MADISON -- White-tailed deer, it seems, are homebodies.
That is the upshot of an intensive study of the traveling behaviors of 173 radio-collared white-tailed deer in south central Wisconsin. The new results, which surprised researchers by revealing how little deer move about the landscape, are important because they may help researchers and wildlife managers better understand how chronic wasting disease (CWD) spreads.
"They are using small home ranges and not traveling long distances," says Nancy Mathews, a wildlife biologist at the University of Wisconsin-Madison's Gaylord Nelson Institute for Environmental Studies. "The only dispersers are young males, and they only go five to seven miles before setting up a new home range."
Mathews and Lesa Skuldt, her student in the UW-Madison department of wildlife ecology, presented findings from the Wisconsin Department of Natural Resources-funded study recently at the annual Wildlife Society conference held in Madison.
The results of the study are both encouraging and confounding, says Mathews. On the one hand, knowing more about how deer move about the landscape may help scientists home in on how CWD spreads among wild deer. On the other hand, the findings contradict the idea that deer are great travelers, moving long distances and possibly taking the disease with them.
"Based on the behavior of these deer, we cannot account for the distribution of CWD on the landscape," says Mathews who, with her students, conducted intensive, year-round telemetric studies of deer fitted with radio transmitters for the past two-and-one-half years.
"Adult does and their female fawns establish home ranges in the same location where they were born and stay there for their entire life," Mathews explains. "Once young bucks have dispersed, they too establish small home ranges and rarely leave them, even during the rut. Deer are not moving long distances, except for young bucks."
First identified in Wisconsin deer in 2001, CWD is a fatal brain disease found in deer and elk. It is transmitted through an agent called a prion, an abnormal protein that causes brain damage and, subsequently, the characteristic symptoms of the diseases: staggering, shaking, and excessive salivation, thirst and urination. There is no cure or treatment.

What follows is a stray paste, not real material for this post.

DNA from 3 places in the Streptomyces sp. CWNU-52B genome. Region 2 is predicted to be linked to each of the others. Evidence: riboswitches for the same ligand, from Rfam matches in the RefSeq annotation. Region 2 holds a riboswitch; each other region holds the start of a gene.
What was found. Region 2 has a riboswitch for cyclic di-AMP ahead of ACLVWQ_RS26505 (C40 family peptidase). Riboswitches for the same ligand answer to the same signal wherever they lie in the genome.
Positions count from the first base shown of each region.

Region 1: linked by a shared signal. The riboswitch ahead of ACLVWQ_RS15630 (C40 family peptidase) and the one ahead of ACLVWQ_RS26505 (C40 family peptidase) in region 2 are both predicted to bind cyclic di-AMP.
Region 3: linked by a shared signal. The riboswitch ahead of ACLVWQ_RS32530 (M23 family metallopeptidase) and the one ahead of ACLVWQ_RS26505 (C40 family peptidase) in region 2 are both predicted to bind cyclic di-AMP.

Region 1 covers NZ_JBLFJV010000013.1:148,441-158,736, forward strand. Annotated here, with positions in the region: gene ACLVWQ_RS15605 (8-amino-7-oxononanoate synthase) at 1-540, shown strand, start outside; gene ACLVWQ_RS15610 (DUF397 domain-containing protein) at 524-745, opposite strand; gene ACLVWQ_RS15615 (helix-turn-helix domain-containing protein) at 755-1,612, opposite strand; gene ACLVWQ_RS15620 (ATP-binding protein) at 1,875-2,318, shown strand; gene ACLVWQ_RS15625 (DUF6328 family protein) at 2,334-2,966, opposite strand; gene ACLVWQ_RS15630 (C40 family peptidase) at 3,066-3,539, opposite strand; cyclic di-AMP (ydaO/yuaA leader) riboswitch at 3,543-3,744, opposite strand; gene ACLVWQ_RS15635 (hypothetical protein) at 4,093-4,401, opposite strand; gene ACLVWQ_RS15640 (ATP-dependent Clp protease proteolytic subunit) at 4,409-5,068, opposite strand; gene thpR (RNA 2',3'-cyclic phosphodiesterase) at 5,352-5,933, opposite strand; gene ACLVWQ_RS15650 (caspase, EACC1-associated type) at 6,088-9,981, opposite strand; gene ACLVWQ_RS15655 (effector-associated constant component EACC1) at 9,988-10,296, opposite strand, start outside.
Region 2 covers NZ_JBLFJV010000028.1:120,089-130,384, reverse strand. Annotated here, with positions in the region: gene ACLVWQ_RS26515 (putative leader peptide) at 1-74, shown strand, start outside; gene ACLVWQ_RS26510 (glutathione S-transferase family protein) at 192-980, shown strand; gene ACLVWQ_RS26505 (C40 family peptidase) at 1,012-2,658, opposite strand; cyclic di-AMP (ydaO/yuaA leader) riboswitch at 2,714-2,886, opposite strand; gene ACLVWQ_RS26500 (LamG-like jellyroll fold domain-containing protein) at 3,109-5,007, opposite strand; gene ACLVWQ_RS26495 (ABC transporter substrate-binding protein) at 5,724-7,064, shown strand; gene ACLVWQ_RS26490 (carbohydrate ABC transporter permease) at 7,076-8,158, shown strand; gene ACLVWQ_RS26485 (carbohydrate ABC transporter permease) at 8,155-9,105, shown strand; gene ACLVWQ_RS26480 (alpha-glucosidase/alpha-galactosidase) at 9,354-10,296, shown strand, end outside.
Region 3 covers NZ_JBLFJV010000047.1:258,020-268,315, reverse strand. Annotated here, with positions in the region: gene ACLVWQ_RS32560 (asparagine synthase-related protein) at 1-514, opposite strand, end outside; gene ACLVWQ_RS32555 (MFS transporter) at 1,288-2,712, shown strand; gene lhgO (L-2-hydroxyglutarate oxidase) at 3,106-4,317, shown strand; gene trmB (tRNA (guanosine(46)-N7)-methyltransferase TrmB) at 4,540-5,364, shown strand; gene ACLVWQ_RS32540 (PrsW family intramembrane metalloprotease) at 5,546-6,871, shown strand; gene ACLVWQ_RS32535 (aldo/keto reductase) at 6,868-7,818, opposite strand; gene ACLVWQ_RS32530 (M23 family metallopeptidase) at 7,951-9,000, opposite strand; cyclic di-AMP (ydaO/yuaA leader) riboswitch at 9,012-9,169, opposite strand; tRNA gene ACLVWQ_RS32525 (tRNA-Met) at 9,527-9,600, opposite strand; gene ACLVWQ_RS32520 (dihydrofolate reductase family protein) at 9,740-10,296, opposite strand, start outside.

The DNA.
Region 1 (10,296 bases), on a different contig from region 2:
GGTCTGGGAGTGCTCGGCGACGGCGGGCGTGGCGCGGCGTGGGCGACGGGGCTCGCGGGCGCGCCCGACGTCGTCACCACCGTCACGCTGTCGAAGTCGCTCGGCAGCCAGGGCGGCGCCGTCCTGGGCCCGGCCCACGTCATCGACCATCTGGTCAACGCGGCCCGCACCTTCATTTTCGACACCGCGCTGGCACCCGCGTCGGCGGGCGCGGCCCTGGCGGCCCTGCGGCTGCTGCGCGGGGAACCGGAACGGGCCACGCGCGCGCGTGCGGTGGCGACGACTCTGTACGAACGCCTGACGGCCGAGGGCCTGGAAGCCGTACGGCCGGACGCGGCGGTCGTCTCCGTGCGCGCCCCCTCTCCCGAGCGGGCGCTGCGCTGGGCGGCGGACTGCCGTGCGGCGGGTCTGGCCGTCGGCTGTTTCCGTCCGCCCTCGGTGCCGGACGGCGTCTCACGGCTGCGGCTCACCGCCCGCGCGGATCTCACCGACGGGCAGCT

Nor do scientists know how the disease is transmitted from one animal to another. Understanding how deer use the landscape may help answer that question, says Mathews, by providing insight into the movement and behaviors of animals in an area where the disease has gained a toehold.
Scientists have generally assumed that deer transmit the infectious prions among themselves through direct contact. One alternate hypothesis is that areas where deer congregate - mineral licks, for example - may become hotspots for the disease. In those areas deer frequently lick the soil. They leave behind saliva that may also contain prions. Whether that behavior and the consumption of contaminated soil is at all associated with transmission is speculative, Mathews emphasizes, "but we can't rule out deer congregating around hot spots as another means of transmission."
In their new study, what the Wisconsin scientists found to their surprise was that deer in south central Wisconsin use very small home ranges, about one-half square mile in size. These ranges tended to be smaller in areas with a higher amount of forest edge. It may be, she says, that deer in the area have an abundance of high quality resources - food, water, mates - and do not need to travel long distances to find those resources on the south central Wisconsin landscape. The study also shows that the size of deer home ranges was not related to the number of deer harvested or deer density.
In general, according to the study's results, females and adult males stay close to home. Young bucks travel on average five to seven miles from their home range to establish new territories.
Young deer of both sexes, says Mathews, do tend to go on "exploratory" excursions lasting for less than a week, but they eventually return to their home range and family groups.
"They always come back and the females never leave, so it is unlikely they are contributing to large-scale transmission of CWD," says Mathews. "A big key for understanding transmission is young bucks. They are the only segment of the population that makes permanent movement out of their home ranges."
Mathews also found that even after one CWD positive doe was found in a social group of females, other females in the group continue to test negative. She says this suggests that CWD is not spreading rapidly among females within social groups.
The study was initiated in January of 2003 and results through June of 2005 constitute the data in Mathews and Skuldt's new report. Deer were fitted with radio collars and tracked intensively with each animal's range on the landscape being determined a minimum of 37 times a season or 148 times a year. Deer were located at all times of the day with the exception of midnight to 3 a.m.
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